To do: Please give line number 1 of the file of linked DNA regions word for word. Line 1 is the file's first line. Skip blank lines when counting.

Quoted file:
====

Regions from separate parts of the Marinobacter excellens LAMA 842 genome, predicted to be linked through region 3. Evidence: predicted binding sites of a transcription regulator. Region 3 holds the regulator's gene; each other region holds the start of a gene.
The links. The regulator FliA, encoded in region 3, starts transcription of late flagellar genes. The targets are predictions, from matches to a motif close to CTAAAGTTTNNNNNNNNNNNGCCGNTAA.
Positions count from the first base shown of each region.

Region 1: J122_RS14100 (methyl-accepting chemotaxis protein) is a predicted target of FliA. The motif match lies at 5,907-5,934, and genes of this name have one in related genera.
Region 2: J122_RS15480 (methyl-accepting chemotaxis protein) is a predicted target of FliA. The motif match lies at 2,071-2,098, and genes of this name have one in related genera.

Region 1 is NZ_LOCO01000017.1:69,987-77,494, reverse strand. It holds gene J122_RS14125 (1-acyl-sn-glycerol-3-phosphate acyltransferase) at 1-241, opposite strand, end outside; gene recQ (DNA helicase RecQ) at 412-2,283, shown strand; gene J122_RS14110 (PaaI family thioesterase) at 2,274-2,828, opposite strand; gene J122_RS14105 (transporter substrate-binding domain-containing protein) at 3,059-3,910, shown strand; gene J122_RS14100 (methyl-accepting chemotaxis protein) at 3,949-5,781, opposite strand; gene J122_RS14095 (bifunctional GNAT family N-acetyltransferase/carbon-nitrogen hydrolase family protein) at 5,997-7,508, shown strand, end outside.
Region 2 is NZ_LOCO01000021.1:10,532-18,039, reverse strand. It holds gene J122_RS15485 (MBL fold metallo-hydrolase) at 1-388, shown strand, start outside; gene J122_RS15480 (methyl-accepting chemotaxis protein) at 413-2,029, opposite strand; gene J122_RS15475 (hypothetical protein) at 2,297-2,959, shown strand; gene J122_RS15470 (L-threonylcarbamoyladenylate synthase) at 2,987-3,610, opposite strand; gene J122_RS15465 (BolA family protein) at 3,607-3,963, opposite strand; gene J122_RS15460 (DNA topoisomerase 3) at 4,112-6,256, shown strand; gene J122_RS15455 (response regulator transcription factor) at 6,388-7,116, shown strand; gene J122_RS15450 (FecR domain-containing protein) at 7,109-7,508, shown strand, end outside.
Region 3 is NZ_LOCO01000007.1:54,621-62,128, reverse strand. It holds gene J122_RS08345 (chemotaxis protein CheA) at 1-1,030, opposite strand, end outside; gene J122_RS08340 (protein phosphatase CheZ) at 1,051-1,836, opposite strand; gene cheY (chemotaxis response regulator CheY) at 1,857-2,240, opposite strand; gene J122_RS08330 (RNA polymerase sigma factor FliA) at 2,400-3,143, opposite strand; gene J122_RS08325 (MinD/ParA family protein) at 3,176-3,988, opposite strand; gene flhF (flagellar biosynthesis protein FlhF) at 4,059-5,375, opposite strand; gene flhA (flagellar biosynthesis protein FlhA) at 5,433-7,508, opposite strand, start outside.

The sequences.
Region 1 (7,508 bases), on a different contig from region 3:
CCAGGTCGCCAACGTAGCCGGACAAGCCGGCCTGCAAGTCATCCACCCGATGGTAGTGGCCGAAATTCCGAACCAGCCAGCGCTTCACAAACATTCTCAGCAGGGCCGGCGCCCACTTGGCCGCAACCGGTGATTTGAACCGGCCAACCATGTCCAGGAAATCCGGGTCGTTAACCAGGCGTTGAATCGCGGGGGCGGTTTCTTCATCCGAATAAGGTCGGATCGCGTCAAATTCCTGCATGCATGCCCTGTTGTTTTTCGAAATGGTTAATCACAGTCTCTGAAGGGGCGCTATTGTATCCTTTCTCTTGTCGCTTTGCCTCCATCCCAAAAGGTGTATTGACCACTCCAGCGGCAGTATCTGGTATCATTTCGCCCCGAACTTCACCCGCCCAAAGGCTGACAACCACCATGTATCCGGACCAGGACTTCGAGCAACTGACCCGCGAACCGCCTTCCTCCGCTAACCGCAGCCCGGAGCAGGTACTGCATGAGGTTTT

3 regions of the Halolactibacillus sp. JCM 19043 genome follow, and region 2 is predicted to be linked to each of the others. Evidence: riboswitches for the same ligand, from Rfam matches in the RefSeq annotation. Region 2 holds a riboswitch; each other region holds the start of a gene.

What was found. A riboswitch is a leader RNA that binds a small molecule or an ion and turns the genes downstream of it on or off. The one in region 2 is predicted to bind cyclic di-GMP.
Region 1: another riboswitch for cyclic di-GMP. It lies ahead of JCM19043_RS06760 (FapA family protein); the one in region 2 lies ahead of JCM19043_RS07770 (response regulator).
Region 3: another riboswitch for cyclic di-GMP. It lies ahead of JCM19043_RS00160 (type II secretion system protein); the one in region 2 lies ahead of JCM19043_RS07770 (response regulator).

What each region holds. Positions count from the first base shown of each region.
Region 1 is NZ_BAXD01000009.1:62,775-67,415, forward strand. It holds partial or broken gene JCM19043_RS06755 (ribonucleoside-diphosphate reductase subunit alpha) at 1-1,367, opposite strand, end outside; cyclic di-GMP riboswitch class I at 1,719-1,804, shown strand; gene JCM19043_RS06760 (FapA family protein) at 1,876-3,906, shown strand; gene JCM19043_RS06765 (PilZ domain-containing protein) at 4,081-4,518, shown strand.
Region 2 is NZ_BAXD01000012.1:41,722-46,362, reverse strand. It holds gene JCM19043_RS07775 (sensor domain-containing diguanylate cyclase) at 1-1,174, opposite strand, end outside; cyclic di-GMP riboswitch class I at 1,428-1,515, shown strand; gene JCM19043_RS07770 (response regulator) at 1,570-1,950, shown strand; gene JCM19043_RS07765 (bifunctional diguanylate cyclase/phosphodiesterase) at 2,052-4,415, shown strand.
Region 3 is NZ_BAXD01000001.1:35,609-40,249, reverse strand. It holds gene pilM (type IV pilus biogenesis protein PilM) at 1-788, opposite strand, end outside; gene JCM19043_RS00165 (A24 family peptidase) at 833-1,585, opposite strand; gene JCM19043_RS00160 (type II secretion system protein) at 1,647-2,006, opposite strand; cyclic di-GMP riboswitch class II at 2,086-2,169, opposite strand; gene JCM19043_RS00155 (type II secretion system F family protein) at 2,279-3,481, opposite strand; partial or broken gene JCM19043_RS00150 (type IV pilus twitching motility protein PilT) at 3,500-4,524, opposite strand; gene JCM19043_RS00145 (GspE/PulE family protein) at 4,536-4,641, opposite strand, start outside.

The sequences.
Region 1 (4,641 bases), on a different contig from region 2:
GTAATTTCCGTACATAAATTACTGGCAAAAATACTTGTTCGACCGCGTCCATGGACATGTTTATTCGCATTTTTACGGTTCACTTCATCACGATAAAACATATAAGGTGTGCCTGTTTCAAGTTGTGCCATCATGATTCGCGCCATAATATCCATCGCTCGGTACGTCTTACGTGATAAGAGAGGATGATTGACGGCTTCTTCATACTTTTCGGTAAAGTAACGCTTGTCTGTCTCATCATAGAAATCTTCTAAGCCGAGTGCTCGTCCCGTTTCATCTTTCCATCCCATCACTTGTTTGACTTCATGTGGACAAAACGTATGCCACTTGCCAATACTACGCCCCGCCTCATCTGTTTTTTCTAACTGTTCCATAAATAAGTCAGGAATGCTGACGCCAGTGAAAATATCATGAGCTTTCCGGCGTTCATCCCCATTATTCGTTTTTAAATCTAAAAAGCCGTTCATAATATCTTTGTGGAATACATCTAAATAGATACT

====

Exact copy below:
Regions from separate parts of the Marinobacter excellens LAMA 842 genome, predicted to be linked through region 3. Evidence: predicted binding sites of a transcription regulator. Region 3 holds the regulator's gene; each other region holds the start of a gene.